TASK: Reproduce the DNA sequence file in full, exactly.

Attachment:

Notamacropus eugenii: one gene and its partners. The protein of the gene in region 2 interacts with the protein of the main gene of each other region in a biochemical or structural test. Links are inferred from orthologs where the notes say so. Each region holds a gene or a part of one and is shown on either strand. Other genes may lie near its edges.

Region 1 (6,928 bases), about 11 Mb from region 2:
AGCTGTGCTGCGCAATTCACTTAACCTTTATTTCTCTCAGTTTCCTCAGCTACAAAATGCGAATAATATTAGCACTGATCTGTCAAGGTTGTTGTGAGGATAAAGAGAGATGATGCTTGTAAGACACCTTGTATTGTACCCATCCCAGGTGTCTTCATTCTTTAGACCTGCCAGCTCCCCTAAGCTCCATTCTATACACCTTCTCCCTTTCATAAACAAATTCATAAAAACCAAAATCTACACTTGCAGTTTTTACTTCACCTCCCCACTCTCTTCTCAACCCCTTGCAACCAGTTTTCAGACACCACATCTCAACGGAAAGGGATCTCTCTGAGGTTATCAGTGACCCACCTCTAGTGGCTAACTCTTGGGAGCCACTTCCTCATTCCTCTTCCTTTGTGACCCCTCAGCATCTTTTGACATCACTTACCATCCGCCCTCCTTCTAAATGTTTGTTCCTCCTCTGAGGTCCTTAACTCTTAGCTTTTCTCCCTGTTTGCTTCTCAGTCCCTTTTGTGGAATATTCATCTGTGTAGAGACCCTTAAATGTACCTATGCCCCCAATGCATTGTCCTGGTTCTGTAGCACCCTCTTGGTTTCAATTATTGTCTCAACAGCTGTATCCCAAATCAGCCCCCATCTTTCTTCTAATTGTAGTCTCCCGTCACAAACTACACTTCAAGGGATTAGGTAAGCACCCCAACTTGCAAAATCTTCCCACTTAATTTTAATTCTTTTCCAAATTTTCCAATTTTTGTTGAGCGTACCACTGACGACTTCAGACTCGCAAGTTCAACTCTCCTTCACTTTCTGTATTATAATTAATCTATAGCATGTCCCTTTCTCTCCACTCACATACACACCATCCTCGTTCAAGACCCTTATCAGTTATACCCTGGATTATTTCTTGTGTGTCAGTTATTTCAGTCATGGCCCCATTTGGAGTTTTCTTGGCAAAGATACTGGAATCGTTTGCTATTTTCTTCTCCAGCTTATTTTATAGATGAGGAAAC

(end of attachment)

Notamacropus eugenii: one gene and its partners. The protein of the gene in region 2 interacts with the protein of the main gene of each other region in a biochemical or structural test. Links are inferred from orthologs where the notes say so. Each region holds a gene or a part of one and is shown on either strand. Other genes may lie near its edges.

Region 1 (6,928 bases), about 11 Mb from region 2:
AGCTGTGCTGCGCAATTCACTTAACCTTTATTTCTCTCAGTTTCCTCAGCTACAAAATGCGAATAATATTAGCACTGATCTGTCAAGGTTGTTGTGAGGATAAAGAGAGATGATGCTTGTAAGACACCTTGTATTGTACCCATCCCAGGTGTCTTCATTCTTTAGACCTGCCAGCTCCCCTAAGCTCCATTCTATACACCTTCTCCCTTTCATAAACAAATTCATAAAAACCAAAATCTACACTTGCAGTTTTTACTTCACCTCCCCACTCTCTTCTCAACCCCTTGCAACCAGTTTTCAGACACCACATCTCAACGGAAAGGGATCTCTCTGAGGTTATCAGTGACCCACCTCTAGTGGCTAACTCTTGGGAGCCACTTCCTCATTCCTCTTCCTTTGTGACCCCTCAGCATCTTTTGACATCACTTACCATCCGCCCTCCTTCTAAATGTTTGTTCCTCCTCTGAGGTCCTTAACTCTTAGCTTTTCTCCCTGTTTGCTTCTCAGTCCCTTTTGTGGAATATTCATCTGTGTAGAGACCCTTAAATGTACCTATGCCCCCAATGCATTGTCCTGGTTCTGTAGCACCCTCTTGGTTTCAATTATTGTCTCAACAGCTGTATCCCAAATCAGCCCCCATCTTTCTTCTAATTGTAGTCTCCCGTCACAAACTACACTTCAAGGGATTAGGTAAGCACCCCAACTTGCAAAATCTTCCCACTTAATTTTAATTCTTTTCCAAATTTTCCAATTTTTGTTGAGCGTACCACTGACGACTTCAGACTCGCAAGTTCAACTCTCCTTCACTTTCTGTATTATAATTAATCTATAGCATGTCCCTTTCTCTCCACTCACATACACACCATCCTCGTTCAAGACCCTTATCAGTTATACCCTGGATTATTTCTTGTGTGTCAGTTATTTCAGTCATGGCCCCATTTGGAGTTTTCTTGGCAAAGATACTGGAATCGTTTGCTATTTTCTTCTCCAGCTTATTTTATAGATGAGGAAAC